Henhouse Prowlers in Eeklo

Here’s the second report by The Henhouse Prowlers from their ongoing European tour. This comes from banjo picker and founding member, Ben Wright. The guys have promised daily reports (with photos) from their Euro-jaunt over the next week or so. You can follow all their posts by clicking here.

The jet lag stole the day away from us today, as it will when you fly eight hours into the future. We woke at 3:00 p.m. local time and had ninety minutes to get ready to leave for our next show at N9 in Eeklo, Belgium. The drive through Antwerp was beautiful and less than fleeting with heavy traffic and a surly policeman who forced us to take a detour after he saw us laugh at him! Our trusty host Stijn managed to get us to the club with time to spare, despite the driving problems. The room was a fantastic listening room with a great sound system and extremely competent engineer named Patrick.

With an hour to spare before the performance, we were treated to an incredible dinner. A heavenly homemade tomato soup, chicken, rice, curry sauce, wine, and an apple tart (made without any milk or butter, believe it or not) for dessert that puts the best bakeries in the US to shame.

The show was very well attended and the audience listened intently. It’s really wonderful to be able tell some of the same stories we tell in America and know that the folks here get what we’re doing. Two encores later, we finished with our semi-a-capella Ain’t it a Shame and met some of the fine people of Eeklo. I met a musician that truly knew as much or more than I did about our banjo heroes. We spoke of Greg Cahill, Jim Mills, Alan Munde and Noam Pikelny as if we spoke the same language.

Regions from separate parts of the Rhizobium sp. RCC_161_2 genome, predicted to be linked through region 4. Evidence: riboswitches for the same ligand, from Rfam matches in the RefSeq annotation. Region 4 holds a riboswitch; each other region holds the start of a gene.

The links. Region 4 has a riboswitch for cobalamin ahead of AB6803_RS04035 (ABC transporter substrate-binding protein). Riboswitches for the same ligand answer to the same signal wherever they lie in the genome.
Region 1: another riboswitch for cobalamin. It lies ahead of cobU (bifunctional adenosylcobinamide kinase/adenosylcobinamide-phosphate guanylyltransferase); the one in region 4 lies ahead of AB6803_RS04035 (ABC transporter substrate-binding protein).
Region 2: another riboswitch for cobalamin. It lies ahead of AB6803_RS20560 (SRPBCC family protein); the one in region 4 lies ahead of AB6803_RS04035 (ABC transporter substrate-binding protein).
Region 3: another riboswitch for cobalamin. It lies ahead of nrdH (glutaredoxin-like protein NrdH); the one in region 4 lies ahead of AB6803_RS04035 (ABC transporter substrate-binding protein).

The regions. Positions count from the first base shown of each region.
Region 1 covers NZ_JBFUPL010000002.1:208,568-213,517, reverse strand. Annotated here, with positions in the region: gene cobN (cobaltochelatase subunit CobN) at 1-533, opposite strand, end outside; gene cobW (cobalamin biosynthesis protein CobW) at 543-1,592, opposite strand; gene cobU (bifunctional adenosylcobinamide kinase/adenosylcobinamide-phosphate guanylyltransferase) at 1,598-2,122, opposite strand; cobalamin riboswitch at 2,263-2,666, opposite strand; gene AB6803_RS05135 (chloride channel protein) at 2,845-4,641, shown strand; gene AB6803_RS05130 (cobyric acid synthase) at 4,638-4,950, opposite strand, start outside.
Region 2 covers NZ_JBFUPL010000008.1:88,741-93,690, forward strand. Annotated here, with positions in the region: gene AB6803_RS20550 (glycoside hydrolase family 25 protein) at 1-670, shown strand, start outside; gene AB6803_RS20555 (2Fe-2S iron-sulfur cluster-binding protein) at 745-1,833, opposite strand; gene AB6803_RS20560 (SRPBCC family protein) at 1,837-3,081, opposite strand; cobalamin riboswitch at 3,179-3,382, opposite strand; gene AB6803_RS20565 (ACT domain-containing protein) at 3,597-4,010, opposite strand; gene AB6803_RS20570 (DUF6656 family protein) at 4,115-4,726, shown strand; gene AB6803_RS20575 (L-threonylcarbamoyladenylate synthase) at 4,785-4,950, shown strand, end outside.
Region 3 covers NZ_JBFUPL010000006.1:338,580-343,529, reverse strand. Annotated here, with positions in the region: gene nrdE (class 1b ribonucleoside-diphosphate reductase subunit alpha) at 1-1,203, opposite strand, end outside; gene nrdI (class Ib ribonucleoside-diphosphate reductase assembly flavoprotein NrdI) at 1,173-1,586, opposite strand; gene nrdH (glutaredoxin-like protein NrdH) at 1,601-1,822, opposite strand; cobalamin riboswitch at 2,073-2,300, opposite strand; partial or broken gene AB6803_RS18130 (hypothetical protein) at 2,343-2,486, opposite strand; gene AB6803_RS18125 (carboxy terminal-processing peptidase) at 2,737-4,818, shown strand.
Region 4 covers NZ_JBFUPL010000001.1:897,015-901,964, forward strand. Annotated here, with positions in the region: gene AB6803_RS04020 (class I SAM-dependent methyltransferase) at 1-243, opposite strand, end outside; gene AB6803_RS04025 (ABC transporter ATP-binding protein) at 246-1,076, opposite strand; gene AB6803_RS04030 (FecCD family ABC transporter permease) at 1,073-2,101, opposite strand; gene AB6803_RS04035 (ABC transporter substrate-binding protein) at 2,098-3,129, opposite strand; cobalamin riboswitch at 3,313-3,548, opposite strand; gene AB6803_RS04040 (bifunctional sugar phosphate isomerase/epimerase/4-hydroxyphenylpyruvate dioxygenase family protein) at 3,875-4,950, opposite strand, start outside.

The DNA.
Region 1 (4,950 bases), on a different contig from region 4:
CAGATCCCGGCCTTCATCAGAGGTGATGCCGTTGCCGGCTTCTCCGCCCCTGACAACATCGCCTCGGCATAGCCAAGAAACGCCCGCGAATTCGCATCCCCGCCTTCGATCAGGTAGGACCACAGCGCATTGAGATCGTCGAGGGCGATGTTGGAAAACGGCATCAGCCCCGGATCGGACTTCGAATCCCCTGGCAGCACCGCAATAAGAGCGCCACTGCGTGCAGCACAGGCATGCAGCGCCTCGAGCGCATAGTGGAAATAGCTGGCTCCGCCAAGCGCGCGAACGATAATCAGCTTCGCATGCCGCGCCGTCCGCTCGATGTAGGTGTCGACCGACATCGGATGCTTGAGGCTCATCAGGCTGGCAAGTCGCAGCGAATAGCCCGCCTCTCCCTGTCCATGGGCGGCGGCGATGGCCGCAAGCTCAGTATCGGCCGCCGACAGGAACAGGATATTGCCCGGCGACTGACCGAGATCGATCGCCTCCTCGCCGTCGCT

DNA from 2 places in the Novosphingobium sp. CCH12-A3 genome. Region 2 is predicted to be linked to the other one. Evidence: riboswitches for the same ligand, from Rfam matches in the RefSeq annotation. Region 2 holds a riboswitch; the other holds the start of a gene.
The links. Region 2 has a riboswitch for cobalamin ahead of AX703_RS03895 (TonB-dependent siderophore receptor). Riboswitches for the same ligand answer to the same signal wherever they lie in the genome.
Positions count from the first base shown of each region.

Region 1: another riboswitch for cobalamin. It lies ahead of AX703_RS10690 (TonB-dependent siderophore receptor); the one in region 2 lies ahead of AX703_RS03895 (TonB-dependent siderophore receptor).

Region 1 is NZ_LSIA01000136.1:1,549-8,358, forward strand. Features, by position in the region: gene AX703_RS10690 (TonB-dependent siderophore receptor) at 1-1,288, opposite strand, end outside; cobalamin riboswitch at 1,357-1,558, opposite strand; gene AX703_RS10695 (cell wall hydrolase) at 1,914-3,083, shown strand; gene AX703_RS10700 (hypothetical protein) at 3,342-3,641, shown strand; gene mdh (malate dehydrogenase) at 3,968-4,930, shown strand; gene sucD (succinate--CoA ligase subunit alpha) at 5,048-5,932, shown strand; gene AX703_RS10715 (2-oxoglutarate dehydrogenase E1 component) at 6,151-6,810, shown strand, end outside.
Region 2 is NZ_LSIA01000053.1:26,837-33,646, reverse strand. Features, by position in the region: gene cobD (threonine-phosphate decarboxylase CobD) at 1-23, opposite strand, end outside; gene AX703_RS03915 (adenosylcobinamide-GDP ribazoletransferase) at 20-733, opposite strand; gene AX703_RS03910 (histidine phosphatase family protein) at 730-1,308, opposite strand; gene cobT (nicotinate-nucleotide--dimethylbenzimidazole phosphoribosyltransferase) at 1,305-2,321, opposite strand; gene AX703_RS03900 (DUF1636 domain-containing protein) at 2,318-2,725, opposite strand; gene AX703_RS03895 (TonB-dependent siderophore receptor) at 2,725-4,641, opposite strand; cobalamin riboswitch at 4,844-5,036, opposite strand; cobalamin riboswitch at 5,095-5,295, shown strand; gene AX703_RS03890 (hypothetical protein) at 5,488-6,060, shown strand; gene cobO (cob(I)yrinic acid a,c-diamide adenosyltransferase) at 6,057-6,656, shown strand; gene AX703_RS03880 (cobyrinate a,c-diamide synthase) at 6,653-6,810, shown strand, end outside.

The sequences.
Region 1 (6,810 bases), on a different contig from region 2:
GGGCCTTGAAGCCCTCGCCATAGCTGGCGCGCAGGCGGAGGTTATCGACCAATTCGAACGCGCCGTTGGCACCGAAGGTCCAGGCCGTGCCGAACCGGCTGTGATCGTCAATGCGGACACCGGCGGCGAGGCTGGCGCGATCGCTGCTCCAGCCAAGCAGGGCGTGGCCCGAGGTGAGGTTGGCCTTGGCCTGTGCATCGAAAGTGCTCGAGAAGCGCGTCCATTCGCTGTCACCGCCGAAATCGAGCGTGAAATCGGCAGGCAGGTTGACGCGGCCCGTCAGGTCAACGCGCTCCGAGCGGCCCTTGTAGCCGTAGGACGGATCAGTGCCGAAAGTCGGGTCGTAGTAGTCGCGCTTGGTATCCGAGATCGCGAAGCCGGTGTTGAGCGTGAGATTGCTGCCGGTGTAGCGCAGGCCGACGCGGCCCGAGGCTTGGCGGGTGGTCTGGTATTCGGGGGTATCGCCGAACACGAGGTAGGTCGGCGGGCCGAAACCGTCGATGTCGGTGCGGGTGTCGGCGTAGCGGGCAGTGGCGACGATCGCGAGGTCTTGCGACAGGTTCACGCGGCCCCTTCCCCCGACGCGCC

Two hours later we’re back in Gierle at Den Eik, the local pub. I’m sitting at the bar as I write this with (get this!) the original recording of Dueling Banjo’s on the jukebox!

It’s hard to believe the trip has only just begun. We’re excited for tomorrow and whatever it may bring. Until then…

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About the Author

John Lawless

John had served as primary author and editor for The Bluegrass Blog from its launch in 2006 until being folded into Bluegrass Today in September of 2011. He continues in that capacity here, managing a strong team of columnists and correspondents.